There is nothing worse in the world than for your child to be suffering, and to be unable to do anything about it. In my imagination, this lives every day, has lived every day for the last 27 years, 4 months, and 17 days. Of course this had to be turned off, or I would not have had PTSD. I would have been a complete, drooling basket case. If I had known the truth, if I had known she was no longer alive, I would have been able to imagine the terrible things she had endured, I would be able to imagine that she was no longer suffering in the present, that she was at peace, and maybe, just maybe, I would have been able to be at peace also. Maybe. But that’s not the case, and unless I close my eyes and squeeze them tight, a whole entire lifetime of suffering for my child fills my head and my heart. It is not something I could survive. And this, or course, is totally apart from the fact that her case is still active, that we will get leads, that things still happen … often with the speed of molasses flowing uphill. This has happened several times just in the last few years, and it is probably what caused the final shut down, because the months I have spent waiting for resolution of these leads, with my imagination sparking around its edges, were just plain torture.

With my imagination, my creativity has taken a nose dive. You know those coloring books for adults, the ones that are supposed to help calm you and bring you peace? Yeah, I can’t do those. I tried, and I got so stressed out over what dang colors to put where, it made me feel as though I was going to crawl out of my skin. Then I wanted to draw something, so I got a book of drawing paper and some pencils. The book is still blank. I got a journaling Bible, with room in the margins to write or draw. I write.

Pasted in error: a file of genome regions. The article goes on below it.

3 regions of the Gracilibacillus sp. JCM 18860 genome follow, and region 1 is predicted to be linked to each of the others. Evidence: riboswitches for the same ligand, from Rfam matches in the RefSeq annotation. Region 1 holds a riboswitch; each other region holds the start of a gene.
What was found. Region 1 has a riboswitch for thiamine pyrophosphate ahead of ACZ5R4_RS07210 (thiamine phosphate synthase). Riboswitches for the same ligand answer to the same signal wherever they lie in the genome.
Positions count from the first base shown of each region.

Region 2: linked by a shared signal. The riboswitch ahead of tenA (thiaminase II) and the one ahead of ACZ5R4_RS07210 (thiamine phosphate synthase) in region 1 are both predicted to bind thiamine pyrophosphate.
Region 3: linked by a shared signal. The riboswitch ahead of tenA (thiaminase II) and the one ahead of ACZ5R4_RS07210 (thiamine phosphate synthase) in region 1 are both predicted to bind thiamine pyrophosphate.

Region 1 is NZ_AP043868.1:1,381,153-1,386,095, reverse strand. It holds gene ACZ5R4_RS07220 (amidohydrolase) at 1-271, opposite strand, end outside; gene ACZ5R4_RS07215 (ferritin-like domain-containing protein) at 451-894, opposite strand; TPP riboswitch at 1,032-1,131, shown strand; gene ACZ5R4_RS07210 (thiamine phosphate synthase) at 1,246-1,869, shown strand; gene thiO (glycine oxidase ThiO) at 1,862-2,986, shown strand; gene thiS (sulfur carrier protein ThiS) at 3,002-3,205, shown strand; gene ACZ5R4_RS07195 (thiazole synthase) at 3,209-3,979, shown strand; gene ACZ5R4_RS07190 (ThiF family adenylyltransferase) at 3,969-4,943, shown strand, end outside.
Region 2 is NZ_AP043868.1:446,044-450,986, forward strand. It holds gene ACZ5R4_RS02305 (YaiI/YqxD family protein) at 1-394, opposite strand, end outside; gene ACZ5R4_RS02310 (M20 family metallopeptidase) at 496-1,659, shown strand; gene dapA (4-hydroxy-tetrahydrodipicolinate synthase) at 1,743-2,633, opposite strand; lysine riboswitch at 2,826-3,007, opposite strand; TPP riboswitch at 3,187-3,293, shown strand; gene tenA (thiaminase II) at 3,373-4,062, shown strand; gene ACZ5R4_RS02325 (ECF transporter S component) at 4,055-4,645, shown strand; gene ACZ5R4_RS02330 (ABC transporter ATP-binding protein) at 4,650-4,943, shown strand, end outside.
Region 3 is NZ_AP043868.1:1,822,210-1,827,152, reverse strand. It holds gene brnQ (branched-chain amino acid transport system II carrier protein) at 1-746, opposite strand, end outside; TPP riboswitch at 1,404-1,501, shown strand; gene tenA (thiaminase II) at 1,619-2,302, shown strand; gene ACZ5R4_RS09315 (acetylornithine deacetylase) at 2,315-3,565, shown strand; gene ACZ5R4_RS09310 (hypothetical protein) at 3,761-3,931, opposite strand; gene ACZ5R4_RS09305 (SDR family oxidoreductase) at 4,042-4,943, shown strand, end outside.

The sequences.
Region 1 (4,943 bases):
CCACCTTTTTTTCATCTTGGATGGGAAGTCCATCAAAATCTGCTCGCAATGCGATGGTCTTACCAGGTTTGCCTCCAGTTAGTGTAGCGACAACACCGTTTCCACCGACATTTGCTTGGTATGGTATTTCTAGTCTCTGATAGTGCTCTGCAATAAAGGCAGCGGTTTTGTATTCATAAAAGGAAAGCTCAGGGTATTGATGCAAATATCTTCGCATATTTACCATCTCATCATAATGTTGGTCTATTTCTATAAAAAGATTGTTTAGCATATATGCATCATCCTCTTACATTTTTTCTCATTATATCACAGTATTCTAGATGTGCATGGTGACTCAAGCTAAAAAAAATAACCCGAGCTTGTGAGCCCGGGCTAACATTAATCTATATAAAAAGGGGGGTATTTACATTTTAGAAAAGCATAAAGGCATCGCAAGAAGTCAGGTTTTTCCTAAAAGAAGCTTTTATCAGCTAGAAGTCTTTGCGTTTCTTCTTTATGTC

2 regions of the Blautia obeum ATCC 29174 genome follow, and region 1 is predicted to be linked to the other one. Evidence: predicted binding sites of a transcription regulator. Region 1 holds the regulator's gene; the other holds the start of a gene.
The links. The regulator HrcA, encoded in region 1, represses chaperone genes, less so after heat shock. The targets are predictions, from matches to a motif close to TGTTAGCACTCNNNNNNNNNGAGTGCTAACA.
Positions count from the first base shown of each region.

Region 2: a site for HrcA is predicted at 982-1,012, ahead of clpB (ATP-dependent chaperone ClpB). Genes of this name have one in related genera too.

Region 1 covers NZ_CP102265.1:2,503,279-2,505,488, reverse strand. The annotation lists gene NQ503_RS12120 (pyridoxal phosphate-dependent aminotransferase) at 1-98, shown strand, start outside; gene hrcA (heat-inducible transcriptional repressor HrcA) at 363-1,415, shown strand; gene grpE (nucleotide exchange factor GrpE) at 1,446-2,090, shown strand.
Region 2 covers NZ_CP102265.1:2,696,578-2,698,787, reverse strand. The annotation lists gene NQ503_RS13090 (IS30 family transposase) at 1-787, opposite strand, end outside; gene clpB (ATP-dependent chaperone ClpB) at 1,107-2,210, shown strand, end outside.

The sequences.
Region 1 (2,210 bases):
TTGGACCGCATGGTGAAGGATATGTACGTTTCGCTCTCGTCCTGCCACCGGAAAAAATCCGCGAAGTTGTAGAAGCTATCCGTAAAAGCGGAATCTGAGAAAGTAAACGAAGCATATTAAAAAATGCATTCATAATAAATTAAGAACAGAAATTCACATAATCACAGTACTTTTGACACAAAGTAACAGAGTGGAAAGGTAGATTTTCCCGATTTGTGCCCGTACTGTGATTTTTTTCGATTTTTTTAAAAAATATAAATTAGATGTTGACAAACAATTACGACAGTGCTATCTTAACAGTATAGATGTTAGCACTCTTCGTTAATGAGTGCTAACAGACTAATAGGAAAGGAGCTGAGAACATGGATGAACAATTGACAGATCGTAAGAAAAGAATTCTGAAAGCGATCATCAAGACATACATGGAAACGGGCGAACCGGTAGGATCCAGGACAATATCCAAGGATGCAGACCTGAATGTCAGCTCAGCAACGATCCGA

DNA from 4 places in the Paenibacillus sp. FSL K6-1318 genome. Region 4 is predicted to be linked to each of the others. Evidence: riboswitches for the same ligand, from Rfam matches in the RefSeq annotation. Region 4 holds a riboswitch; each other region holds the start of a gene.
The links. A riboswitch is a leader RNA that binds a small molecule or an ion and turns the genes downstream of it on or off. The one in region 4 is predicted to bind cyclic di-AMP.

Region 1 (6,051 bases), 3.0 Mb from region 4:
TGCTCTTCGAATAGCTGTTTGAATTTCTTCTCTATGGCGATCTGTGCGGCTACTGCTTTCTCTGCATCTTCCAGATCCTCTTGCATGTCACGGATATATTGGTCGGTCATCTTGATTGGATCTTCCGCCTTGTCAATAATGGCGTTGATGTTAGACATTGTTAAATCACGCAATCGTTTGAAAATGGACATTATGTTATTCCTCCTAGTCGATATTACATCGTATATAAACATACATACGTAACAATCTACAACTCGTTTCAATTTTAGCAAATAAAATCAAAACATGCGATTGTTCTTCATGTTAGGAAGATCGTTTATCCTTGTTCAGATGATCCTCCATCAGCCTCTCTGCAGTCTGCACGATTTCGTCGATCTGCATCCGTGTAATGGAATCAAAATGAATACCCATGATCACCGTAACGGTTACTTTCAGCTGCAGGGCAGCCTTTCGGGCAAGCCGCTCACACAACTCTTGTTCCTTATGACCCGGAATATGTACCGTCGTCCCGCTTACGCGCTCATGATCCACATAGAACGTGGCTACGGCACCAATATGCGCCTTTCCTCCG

But it’s all gone beyond that now. Now I have come to feel paralyzed. My roots have gone so deep, maybe the frost can’t reach them, but neither can the light. Dozens of intentions pass through my head, things to do, from the smallest to the greatest, but nothing gets done. Things just seem too difficult, from picking up the phone to make an appointment, to going to the store. I have dozens of books here that I want to read, but I have trouble getting them read because I can’t decide which one to pick up.

There is a concept that has been part of me since college at least, and probably before, and that is the Road of Life. Just keep moving, keep on the road, and you will get to your destination (your destiny), that place that you are meant to reach, where you can become the best you that you can be, can accomplish what you came into the world to accomplish. It is the Road cycle of poems in Tolkien that calls to me. Life as a journey. Life is a journey. How could I be so far along it now, and still be wandering in the wilderness?

I am not going anywhere. I am sitting here, paralyzed. I feel the cement in my limbs that keeps me from moving, from stepping forward, from reaching out. And time is just passing by. Soon another day has ended. I have done nothing. I have gone nowhere. I have not put one foot in front of the other. I am no closer to the end of the wilderness.

And that is not what I want, not what I have ever wanted. I want to shake myself by the shoulders and say, “Hey! New road! Secret gate! Hidden paths! Get moving!”

Except for my mother, who died in her seventies of emphysema, all the women on both sides of my family have lived into their nineties. I have a long way to go yet, if I don’t allow this paralysis to kill me, literally or figuratively, either of which is a real possibility. I have not accomplished what I want to accomplish. I have got to break free.

If you would like to read more about my missing daughter, please visit my website at http://www.dearmichaela.com. 

Thanks always, for your prayers.